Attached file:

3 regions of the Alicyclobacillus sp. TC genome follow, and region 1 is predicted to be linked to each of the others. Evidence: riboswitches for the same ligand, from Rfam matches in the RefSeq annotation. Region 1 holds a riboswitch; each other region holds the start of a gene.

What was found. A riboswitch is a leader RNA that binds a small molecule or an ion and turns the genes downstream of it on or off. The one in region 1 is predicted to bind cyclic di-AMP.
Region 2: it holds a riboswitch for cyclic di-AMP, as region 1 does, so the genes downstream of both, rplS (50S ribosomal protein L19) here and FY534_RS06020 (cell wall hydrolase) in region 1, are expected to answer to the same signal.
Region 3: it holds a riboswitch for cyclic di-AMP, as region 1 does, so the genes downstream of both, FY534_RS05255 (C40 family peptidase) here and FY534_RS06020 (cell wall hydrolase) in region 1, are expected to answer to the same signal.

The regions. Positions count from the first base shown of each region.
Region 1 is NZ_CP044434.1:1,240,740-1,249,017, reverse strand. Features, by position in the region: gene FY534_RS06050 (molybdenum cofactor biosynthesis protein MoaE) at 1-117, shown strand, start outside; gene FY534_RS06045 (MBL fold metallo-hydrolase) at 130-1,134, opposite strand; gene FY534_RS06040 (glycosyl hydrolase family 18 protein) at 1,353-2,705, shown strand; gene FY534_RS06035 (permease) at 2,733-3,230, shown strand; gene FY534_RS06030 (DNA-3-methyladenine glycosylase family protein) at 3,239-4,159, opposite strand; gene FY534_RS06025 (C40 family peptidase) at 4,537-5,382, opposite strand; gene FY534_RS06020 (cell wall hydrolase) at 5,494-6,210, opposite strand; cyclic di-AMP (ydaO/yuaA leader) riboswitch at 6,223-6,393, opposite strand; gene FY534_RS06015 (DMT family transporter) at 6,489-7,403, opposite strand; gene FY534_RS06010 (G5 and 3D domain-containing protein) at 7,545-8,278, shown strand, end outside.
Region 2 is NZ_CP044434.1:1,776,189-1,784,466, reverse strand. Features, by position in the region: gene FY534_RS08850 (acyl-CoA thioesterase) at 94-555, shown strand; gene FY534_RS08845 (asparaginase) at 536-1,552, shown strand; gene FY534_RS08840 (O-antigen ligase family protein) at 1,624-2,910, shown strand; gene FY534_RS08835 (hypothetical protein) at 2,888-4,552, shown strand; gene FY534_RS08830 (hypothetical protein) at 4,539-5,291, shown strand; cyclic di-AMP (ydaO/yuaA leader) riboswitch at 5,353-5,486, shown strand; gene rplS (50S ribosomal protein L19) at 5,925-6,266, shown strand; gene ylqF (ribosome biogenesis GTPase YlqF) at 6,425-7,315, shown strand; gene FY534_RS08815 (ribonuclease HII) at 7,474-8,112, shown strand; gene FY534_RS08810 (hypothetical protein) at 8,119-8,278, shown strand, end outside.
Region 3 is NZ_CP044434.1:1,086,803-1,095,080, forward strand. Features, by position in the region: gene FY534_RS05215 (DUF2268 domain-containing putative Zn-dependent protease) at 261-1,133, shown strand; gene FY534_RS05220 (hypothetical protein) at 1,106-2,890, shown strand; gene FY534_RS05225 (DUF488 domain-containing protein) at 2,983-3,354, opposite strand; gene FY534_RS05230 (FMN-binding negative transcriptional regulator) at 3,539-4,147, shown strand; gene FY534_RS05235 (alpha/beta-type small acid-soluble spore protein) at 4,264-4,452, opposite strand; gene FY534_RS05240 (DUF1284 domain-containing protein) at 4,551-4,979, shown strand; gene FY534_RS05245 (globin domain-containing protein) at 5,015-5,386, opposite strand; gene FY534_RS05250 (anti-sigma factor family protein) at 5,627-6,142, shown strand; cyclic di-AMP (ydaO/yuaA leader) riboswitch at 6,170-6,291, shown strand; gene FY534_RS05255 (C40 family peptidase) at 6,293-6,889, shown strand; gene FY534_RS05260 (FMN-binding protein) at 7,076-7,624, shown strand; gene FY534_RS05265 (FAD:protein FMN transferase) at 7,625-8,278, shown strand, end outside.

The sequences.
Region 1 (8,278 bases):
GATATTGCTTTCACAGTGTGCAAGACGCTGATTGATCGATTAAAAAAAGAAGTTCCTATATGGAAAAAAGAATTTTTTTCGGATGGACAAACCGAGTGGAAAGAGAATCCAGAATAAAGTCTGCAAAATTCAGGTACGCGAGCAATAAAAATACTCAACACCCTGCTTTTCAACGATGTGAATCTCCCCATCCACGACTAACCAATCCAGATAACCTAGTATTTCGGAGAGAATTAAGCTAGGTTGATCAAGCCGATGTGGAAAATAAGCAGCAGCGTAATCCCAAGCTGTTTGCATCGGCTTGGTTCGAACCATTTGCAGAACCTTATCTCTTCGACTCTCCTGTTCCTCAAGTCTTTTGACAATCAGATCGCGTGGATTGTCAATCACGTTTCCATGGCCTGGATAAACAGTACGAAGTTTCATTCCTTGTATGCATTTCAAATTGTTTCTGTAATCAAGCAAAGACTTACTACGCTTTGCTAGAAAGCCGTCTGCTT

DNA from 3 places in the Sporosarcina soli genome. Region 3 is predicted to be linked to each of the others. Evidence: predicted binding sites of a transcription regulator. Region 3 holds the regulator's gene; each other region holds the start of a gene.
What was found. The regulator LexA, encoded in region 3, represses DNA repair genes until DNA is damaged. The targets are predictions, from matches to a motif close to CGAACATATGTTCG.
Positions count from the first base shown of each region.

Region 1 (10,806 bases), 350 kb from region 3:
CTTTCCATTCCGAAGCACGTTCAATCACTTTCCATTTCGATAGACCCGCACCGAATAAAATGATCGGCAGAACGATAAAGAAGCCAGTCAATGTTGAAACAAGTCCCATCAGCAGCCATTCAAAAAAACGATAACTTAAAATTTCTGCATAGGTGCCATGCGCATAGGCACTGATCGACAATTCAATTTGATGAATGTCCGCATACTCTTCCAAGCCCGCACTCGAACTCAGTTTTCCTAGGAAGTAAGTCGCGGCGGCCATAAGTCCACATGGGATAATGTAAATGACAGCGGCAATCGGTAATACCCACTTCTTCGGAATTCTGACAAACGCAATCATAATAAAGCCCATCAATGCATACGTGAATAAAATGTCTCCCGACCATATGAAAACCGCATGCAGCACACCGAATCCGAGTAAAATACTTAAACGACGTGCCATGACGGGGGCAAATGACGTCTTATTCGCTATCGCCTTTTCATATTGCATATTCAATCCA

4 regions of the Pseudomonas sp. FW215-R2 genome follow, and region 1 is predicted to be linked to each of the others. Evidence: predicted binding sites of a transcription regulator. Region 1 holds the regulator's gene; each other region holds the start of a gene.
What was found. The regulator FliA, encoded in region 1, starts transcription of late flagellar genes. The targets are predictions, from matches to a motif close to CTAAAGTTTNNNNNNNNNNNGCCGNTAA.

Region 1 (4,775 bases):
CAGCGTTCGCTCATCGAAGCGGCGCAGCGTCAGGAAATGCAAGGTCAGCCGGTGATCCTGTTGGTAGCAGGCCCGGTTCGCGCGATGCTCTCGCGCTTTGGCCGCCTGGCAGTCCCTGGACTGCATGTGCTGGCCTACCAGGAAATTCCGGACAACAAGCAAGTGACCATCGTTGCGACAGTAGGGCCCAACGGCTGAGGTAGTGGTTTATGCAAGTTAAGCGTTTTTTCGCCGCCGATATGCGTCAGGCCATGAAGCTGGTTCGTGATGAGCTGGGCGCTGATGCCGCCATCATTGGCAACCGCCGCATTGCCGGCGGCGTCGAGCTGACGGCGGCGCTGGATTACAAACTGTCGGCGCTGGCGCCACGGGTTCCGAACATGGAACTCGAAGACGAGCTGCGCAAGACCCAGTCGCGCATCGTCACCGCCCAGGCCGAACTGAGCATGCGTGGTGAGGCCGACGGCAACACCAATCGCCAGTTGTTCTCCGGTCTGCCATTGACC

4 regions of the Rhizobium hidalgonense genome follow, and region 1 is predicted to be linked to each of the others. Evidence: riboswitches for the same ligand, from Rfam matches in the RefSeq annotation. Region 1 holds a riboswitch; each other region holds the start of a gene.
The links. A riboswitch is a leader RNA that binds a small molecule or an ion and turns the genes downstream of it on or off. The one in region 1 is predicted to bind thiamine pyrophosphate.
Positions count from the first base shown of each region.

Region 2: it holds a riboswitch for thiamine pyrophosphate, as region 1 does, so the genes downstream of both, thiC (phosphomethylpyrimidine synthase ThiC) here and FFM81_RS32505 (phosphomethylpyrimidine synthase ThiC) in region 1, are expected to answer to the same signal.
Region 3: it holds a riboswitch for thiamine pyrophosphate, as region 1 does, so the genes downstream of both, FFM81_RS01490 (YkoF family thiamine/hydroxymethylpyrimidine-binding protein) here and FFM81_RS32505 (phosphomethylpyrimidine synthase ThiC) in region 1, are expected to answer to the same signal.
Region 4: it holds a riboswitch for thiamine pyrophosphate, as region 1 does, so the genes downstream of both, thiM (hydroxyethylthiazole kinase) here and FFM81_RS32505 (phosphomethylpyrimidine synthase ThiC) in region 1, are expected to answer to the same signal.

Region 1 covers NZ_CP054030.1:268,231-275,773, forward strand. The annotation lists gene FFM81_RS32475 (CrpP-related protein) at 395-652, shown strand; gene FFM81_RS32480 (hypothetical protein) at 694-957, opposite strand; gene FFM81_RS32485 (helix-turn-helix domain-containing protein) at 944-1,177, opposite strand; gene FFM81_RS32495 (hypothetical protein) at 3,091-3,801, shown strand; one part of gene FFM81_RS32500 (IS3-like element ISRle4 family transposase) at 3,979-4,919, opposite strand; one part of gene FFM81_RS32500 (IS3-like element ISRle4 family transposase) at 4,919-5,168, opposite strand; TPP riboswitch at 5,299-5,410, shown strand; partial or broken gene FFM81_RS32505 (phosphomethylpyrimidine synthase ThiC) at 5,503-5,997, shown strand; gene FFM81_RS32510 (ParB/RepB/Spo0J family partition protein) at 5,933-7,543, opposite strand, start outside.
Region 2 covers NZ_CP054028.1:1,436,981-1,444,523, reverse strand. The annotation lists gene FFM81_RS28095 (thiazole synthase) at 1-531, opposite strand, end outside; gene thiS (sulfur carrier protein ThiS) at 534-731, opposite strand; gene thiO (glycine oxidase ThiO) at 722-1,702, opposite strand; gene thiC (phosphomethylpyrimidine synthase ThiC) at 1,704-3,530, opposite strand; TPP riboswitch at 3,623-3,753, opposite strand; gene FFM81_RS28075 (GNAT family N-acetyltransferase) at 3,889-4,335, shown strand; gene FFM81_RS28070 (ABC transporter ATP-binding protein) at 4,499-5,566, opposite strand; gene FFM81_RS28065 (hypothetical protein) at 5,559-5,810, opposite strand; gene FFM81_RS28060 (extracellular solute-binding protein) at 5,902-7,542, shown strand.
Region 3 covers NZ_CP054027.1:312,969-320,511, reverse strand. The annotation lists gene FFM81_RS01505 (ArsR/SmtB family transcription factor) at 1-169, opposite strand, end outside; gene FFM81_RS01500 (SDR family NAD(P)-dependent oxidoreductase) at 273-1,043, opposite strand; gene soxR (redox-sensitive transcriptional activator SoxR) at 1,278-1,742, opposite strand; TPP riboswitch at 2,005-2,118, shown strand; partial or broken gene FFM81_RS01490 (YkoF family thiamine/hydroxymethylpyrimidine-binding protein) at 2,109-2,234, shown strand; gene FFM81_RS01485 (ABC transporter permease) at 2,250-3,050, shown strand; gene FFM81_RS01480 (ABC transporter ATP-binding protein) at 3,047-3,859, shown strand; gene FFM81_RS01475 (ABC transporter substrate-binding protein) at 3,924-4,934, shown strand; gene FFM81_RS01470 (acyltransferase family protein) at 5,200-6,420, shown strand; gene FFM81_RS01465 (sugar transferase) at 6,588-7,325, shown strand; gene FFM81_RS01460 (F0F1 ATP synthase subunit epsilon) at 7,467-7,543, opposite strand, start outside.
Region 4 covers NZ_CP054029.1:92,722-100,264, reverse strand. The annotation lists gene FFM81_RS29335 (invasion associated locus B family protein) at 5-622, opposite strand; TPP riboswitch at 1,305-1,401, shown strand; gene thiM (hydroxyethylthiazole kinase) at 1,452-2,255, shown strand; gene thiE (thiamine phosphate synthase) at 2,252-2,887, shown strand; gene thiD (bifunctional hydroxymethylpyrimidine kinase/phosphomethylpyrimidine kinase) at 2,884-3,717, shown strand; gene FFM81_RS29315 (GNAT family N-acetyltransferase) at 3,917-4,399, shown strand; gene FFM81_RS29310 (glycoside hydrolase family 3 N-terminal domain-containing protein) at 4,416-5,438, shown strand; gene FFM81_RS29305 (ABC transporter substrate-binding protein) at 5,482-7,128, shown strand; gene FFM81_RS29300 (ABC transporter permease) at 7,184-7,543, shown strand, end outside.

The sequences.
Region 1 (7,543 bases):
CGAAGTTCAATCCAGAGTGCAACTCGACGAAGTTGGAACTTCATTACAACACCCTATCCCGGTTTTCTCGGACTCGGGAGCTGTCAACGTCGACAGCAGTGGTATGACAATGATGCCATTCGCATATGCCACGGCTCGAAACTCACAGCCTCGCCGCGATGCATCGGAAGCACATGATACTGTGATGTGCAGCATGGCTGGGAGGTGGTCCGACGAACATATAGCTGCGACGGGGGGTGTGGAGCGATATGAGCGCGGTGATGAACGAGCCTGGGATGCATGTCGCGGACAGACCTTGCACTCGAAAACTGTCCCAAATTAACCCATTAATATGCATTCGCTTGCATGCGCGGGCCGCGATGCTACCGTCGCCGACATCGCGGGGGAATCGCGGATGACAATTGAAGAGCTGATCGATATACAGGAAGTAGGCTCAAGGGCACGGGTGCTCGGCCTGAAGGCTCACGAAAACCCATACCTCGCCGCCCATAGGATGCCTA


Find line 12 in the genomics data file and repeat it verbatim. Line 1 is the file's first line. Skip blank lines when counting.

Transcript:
DNA from 3 places in the Sporosarcina soli genome. Region 3 is predicted to be linked to each of the others. Evidence: predicted binding sites of a transcription regulator. Region 3 holds the regulator's gene; each other region holds the start of a gene.